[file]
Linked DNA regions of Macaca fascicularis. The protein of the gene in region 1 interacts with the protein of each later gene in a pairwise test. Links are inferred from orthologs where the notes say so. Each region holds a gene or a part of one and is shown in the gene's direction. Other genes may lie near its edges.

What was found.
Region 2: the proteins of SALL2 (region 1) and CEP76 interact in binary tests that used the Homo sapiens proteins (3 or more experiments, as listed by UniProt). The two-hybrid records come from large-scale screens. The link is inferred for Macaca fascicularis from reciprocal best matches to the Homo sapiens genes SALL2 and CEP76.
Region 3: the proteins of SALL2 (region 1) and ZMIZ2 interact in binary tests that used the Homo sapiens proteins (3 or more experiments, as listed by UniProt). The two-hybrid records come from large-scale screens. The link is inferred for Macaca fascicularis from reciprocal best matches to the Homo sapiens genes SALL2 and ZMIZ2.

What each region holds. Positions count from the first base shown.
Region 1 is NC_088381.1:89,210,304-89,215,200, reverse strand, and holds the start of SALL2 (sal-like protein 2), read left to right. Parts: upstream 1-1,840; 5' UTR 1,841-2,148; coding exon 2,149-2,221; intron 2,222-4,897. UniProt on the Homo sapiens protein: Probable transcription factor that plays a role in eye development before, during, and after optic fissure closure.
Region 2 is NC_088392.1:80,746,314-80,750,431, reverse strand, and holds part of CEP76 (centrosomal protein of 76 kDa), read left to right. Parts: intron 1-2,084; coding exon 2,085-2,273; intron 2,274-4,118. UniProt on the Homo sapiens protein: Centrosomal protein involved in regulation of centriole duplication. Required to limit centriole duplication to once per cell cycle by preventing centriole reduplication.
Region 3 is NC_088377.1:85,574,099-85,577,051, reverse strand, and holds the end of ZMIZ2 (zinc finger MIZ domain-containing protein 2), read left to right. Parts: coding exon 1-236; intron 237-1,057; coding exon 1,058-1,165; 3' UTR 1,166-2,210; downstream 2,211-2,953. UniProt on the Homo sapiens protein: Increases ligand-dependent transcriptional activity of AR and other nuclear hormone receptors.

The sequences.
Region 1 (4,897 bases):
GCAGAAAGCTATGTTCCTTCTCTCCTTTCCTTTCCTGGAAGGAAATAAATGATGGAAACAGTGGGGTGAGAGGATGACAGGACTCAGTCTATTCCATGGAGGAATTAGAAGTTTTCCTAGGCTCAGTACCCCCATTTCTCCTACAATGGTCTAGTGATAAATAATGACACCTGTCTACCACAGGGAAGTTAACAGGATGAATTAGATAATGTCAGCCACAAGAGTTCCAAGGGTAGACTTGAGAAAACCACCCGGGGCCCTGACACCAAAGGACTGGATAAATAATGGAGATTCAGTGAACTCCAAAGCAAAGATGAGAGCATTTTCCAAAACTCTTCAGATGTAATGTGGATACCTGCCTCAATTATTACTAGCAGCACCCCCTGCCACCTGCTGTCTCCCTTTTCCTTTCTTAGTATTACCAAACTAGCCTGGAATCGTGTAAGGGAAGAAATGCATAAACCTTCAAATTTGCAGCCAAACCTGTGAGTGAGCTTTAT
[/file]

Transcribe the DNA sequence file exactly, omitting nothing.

Linked DNA regions of Macaca fascicularis. The protein of the gene in region 1 interacts with the protein of each later gene in a pairwise test. Links are inferred from orthologs where the notes say so. Each region holds a gene or a part of one and is shown in the gene's direction. Other genes may lie near its edges.

What was found.
Region 2: the proteins of SALL2 (region 1) and CEP76 interact in binary tests that used the Homo sapiens proteins (3 or more experiments, as listed by UniProt). The two-hybrid records come from large-scale screens. The link is inferred for Macaca fascicularis from reciprocal best matches to the Homo sapiens genes SALL2 and CEP76.
Region 3: the proteins of SALL2 (region 1) and ZMIZ2 interact in binary tests that used the Homo sapiens proteins (3 or more experiments, as listed by UniProt). The two-hybrid records come from large-scale screens. The link is inferred for Macaca fascicularis from reciprocal best matches to the Homo sapiens genes SALL2 and ZMIZ2.

What each region holds. Positions count from the first base shown.
Region 1 is NC_088381.1:89,210,304-89,215,200, reverse strand, and holds the start of SALL2 (sal-like protein 2), read left to right. Parts: upstream 1-1,840; 5' UTR 1,841-2,148; coding exon 2,149-2,221; intron 2,222-4,897. UniProt on the Homo sapiens protein: Probable transcription factor that plays a role in eye development before, during, and after optic fissure closure.
Region 2 is NC_088392.1:80,746,314-80,750,431, reverse strand, and holds part of CEP76 (centrosomal protein of 76 kDa), read left to right. Parts: intron 1-2,084; coding exon 2,085-2,273; intron 2,274-4,118. UniProt on the Homo sapiens protein: Centrosomal protein involved in regulation of centriole duplication. Required to limit centriole duplication to once per cell cycle by preventing centriole reduplication.
Region 3 is NC_088377.1:85,574,099-85,577,051, reverse strand, and holds the end of ZMIZ2 (zinc finger MIZ domain-containing protein 2), read left to right. Parts: coding exon 1-236; intron 237-1,057; coding exon 1,058-1,165; 3' UTR 1,166-2,210; downstream 2,211-2,953. UniProt on the Homo sapiens protein: Increases ligand-dependent transcriptional activity of AR and other nuclear hormone receptors.

The sequences.
Region 1 (4,897 bases):
GCAGAAAGCTATGTTCCTTCTCTCCTTTCCTTTCCTGGAAGGAAATAAATGATGGAAACAGTGGGGTGAGAGGATGACAGGACTCAGTCTATTCCATGGAGGAATTAGAAGTTTTCCTAGGCTCAGTACCCCCATTTCTCCTACAATGGTCTAGTGATAAATAATGACACCTGTCTACCACAGGGAAGTTAACAGGATGAATTAGATAATGTCAGCCACAAGAGTTCCAAGGGTAGACTTGAGAAAACCACCCGGGGCCCTGACACCAAAGGACTGGATAAATAATGGAGATTCAGTGAACTCCAAAGCAAAGATGAGAGCATTTTCCAAAACTCTTCAGATGTAATGTGGATACCTGCCTCAATTATTACTAGCAGCACCCCCTGCCACCTGCTGTCTCCCTTTTCCTTTCTTAGTATTACCAAACTAGCCTGGAATCGTGTAAGGGAAGAAATGCATAAACCTTCAAATTTGCAGCCAAACCTGTGAGTGAGCTTTAT